Author(s): Puent BD, Klein BE,Klein R,Cruickshanks KJ, Nondahl DM. Factors related to vision care in an older adult cohort. Optom Vis Sci. 2005 Jul;82(7):612-6. PMID 16044073
Journal: Optometry And Vision Science : Official Publication Of The American Academy Of Optometry, Volume 82, Issue 7, Jul 2005
PURPOSE This study provides cross-sectional data on eye care utilization in a community-based adult population.
METHODS Data are from a questionnaire administered during the 7-year follow-up of the Epidemiology of Hearing Loss Study in 2000 to 2002. Participants in the population-based Beaver Dam Eye Study were eligible for the Epidemiology of Hearing Loss Study, which began in 1997. The primary outcome was self-reported vision testing within the past year.
RESULTS Subject ages ranged from 55 to 99 years (n = 2433), and 60.4% were female. Fifty-three percent of subjects reported they had their vision tested in the past year. Diabetes was self-reported by 11.5% of subjects, and 70.9% of diabetic participants had their vision tested in the past year. A current hospitalization or health insurance plan was reported by 98.6% of subjects. In multivariate analyses, self-reported factors significantly associated with having a vision test in the past year were female gender (odds ratio [OR] = 1.27; 95% confidence interval [CI] 1.06-1.52), current use of refractive correction for distance (OR = 1.98; 95% CI 1.56-2.52), glaucoma (OR = 3.52; 95% CI 2.37-5.24), cataract surgery (OR = 1.57; 95% CI 1.21-2.03), age-related macular degeneration (ARMD) (OR = 1.74; 95% CI 1.22-2.47), diabetes (OR = 2.46; 95% CI 1.83-3.31), visiting a primary care practitioner for any reason in the past year (OR = 1.72; 95% CI 1.32-2.25), having a hearing test in the past year (OR = 1.79; 95% CI 1.40-2.28), and the cessation of driving because of poor vision (OR = 1.64; 95% CI 1.16-2.52). In participants 65 years of age or older, having private insurance was associated with increased odds (OR = 3.39, 95% CI 1.82-6.31) of vision testing in the past year.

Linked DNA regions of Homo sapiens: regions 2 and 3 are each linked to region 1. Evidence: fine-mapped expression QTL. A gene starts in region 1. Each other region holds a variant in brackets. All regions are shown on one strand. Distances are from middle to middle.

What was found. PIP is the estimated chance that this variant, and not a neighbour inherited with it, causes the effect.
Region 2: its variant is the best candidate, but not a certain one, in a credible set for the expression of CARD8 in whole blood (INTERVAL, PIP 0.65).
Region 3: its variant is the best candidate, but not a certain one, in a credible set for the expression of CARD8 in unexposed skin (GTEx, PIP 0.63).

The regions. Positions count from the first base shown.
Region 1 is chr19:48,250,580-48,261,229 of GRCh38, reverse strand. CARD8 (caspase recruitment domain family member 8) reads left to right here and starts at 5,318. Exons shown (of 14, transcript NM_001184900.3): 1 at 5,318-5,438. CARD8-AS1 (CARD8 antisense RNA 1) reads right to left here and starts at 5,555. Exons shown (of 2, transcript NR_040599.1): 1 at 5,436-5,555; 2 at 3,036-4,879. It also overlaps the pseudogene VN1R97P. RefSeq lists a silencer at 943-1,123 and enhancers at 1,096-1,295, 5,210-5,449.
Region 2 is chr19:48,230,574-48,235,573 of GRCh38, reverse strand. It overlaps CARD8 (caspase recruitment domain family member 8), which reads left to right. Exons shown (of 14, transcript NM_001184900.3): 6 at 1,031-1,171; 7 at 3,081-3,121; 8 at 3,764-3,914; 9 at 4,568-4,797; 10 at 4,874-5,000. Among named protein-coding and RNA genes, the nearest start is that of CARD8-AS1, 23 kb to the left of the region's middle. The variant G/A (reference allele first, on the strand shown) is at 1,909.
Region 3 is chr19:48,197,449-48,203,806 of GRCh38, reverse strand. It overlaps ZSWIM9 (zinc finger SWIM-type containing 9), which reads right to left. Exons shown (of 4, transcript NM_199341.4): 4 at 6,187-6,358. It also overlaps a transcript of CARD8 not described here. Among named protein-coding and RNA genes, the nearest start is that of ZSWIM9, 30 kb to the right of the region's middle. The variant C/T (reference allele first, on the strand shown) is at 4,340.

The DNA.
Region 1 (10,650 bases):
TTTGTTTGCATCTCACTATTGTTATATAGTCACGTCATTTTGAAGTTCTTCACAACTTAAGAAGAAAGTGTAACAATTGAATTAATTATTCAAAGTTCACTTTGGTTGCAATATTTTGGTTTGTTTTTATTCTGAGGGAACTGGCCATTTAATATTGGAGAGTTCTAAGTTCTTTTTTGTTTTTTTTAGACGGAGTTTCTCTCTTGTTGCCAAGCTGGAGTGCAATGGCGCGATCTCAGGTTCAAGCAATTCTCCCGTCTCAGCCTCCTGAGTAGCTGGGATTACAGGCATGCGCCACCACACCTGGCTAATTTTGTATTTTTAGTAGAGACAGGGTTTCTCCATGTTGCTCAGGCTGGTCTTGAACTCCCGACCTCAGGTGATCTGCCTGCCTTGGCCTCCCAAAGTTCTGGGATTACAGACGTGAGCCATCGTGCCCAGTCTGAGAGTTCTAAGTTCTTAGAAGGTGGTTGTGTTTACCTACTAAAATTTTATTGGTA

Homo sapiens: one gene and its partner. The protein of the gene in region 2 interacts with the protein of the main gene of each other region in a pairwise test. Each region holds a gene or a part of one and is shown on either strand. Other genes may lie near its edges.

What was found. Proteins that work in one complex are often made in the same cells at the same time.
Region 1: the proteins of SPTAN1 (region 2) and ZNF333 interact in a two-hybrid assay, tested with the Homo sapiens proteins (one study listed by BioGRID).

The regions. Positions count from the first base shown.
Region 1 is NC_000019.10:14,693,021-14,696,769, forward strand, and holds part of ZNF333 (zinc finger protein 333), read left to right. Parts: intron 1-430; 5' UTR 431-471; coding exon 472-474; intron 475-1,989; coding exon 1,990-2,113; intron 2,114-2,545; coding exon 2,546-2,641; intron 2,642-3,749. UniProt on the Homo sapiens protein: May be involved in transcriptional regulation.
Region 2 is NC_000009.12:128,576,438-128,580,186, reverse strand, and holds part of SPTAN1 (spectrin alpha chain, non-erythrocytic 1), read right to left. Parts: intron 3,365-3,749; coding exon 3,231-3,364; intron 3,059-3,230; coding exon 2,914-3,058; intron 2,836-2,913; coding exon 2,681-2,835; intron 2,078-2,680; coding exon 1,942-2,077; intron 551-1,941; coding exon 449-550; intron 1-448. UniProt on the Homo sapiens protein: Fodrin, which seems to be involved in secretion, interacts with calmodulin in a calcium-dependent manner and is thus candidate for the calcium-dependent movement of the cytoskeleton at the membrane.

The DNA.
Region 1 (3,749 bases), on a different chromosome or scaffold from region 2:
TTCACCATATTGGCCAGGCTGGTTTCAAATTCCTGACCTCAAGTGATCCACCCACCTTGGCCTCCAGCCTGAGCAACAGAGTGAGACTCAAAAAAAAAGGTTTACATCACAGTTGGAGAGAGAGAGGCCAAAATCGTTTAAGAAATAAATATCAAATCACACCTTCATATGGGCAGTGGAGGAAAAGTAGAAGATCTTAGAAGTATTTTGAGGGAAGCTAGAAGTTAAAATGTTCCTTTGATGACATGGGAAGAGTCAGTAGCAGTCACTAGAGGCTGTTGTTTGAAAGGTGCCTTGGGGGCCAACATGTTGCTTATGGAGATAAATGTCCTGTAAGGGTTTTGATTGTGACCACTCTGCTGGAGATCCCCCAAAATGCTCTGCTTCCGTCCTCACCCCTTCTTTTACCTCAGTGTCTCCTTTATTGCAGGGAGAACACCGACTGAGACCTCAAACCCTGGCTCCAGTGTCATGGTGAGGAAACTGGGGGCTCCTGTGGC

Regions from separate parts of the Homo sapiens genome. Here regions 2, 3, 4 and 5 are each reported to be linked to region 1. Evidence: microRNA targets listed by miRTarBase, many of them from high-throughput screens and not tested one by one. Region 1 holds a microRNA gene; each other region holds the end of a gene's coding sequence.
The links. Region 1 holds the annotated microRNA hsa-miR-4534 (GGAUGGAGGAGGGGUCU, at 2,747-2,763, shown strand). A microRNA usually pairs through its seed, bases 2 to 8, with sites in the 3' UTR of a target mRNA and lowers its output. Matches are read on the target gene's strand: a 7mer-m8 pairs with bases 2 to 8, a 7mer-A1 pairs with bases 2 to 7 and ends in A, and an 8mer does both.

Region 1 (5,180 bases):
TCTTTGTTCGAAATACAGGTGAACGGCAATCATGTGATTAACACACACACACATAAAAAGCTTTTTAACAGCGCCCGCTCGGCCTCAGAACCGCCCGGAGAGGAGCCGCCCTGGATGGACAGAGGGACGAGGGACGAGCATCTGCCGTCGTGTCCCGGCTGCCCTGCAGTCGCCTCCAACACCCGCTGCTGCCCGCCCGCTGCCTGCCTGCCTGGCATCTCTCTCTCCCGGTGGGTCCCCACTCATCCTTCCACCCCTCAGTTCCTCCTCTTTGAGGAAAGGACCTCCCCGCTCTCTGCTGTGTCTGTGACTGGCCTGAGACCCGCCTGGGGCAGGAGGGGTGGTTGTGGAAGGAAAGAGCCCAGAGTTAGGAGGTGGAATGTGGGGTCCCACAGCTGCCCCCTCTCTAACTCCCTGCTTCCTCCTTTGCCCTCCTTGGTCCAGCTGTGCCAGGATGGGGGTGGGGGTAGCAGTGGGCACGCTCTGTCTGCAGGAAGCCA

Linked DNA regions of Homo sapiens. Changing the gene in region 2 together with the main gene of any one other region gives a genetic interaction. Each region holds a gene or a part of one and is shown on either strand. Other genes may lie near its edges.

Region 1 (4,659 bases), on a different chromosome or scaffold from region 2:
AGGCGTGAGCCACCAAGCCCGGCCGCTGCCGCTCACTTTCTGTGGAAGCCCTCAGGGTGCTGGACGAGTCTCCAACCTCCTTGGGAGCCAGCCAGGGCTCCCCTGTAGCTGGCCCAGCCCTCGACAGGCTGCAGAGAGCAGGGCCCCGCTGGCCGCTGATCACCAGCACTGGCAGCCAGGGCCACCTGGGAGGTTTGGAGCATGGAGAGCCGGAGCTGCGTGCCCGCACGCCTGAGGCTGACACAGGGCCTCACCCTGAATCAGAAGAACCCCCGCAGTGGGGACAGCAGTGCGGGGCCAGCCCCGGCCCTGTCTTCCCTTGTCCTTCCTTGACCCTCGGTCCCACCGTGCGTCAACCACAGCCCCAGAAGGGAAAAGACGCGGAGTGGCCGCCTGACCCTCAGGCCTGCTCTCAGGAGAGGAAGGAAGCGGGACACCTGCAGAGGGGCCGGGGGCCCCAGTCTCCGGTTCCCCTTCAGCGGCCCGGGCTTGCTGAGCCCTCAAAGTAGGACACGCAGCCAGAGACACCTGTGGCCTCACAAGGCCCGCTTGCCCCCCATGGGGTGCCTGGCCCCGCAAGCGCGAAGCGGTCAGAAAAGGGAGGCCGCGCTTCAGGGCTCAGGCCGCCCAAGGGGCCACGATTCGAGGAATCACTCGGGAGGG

CONCLUSION This study suggests that chronic ocular conditions, diabetes, health insurance beyond government entitlements, and the use of other healthcare services are associated with increased eye care utilization.